It's easy to find Maryland crabs on land: An image of a blue crab graces one of the state's license plates, and Pinch, a fuzzy blue creature in a baseball jersey, prances around as the Southern Maryland Blue Crabs' mascot. This year, though, crabs have been considerably harder to locate in Maryland waters.

A harsh winter killed off more than a quarter of the crabs in the Chesapeake Bay, leaving about 411 million crabs for catching, according to The Washington Post. The short supply has driven up the per-bushel retail cost from $150 in 2012 to $250, with sellers along the Atlantic hiking up prices.

Still, many Marylanders are keeping up lifelong traditions of eating the celebrated crustaceans at least once a week during the season. “It would have to get awful expensive for me to give it up,” a devoted fan told The Baltimore Sun.

For seven things that residents throughout the blue crab corridor should know about their favorite summertime shellfish, read on:

1. Stone crabs and spider crabs are stuck hustling along the ocean floor, but the blue crab wasn't named Callinectes sapidu, or beautiful swimmer, for nothing. Blue crabs have paddle-shaped back legs called “swimmerettes” that rotate 20-40 times a minute, propelling them swiftly through the water.

2. Softshell crabs are graded according to a formal set of measurements, but hardshell crabs are typically classified as jumbo, large or medium, sometimes referred to by dock sellers as numbers one, two and three. Sizing standards are regional, so a number one crab in Virginia might be sold as a number two crab in South Carolina. Crab connoisseurs recommend avoiding puny number threes, no matter how attractive the price.

3. Once purchased, a blue crab should be kept cold and alive: Keeping it in the refrigerator accomplished the first objective, but not the second. The best storage strategy is a cooler filled with ice. If crabs get very cold, they'll become so lethargic that they appear dead, which is why crabs should be allowed to warm up prior to cooking. (Legitimately dead crabs should be discarded.)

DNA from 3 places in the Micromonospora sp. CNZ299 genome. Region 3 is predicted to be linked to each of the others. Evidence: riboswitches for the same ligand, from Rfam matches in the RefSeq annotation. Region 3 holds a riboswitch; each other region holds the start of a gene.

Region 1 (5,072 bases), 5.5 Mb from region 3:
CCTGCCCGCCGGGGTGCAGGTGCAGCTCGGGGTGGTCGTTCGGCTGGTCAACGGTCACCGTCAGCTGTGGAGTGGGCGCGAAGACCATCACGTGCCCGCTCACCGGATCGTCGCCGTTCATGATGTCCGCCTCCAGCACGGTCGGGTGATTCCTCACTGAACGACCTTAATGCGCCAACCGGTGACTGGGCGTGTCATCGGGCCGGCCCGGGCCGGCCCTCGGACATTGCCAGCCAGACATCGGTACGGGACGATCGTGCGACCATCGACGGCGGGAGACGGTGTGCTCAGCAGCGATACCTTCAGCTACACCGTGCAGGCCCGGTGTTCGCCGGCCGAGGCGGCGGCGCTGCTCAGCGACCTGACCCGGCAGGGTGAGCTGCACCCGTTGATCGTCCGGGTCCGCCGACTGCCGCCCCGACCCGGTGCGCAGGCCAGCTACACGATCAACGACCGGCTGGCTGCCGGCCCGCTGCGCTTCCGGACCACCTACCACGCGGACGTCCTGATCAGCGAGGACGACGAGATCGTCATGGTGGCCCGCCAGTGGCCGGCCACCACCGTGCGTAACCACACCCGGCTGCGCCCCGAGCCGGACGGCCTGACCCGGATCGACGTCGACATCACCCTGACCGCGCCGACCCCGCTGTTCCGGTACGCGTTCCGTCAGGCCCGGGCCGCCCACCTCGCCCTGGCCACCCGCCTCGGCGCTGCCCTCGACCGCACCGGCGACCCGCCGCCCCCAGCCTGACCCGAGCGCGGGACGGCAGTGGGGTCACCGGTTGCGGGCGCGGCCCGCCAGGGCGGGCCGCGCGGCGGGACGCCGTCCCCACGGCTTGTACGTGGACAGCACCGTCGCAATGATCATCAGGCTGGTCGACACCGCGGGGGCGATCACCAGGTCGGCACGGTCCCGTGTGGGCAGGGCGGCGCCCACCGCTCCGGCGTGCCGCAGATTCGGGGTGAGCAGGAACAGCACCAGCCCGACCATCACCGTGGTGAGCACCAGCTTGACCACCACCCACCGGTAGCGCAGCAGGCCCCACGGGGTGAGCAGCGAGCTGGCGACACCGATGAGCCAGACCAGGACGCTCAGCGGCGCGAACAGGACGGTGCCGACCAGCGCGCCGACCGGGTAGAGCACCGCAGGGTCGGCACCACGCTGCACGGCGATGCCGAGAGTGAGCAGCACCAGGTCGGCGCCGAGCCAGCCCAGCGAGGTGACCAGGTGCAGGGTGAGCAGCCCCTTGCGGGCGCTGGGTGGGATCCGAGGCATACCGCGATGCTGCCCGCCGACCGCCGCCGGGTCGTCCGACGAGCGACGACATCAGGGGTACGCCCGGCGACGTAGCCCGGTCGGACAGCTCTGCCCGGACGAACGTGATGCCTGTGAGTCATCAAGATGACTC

4. More than two out of every 100 American adults are allergic to shellfish. About the same percentage of American children is allergic to nuts. Crab, shrimp and lobster are the leading cause of allergic reactions related to shellfish.

5. Blue crabs will eat almost anything, including fellow blue crabs, which account for about 10 percent of the average crab's diet. They also like fish, clams, snails, mussels and seaweed.

6. When commercial crabbers bait their pots, they tend to use shad or another cheap, oily fish. Recreational crabbers are more apt to use chicken or turkey necks, although the voraciousness of blue crabs means there's a long list of proteins that work in the pot. The website Blue Crab Archives is a proponent of bull lips. “Bull lip is easily obtained from any beef slaughterhouse,” it advises. “Be sure to have an axe handy to chop it up!”

7. Despite Maryland's identification with blue crabs, the nation's largest blue crab fishery is in Louisiana. The majority of crabs caught are sent to Maryland, where they're used to make “Maryland crab cakes.” As Washington City Paper protested, “Some chefs argue that 'Maryland crab cake' refers to the style, not the ingredient. And it's not illegal to call these Maryland crab fakes 'Maryland crab cakes.' But the phrasing is misleading, especially at a time when consumers want to buy local and know where their food comes from.”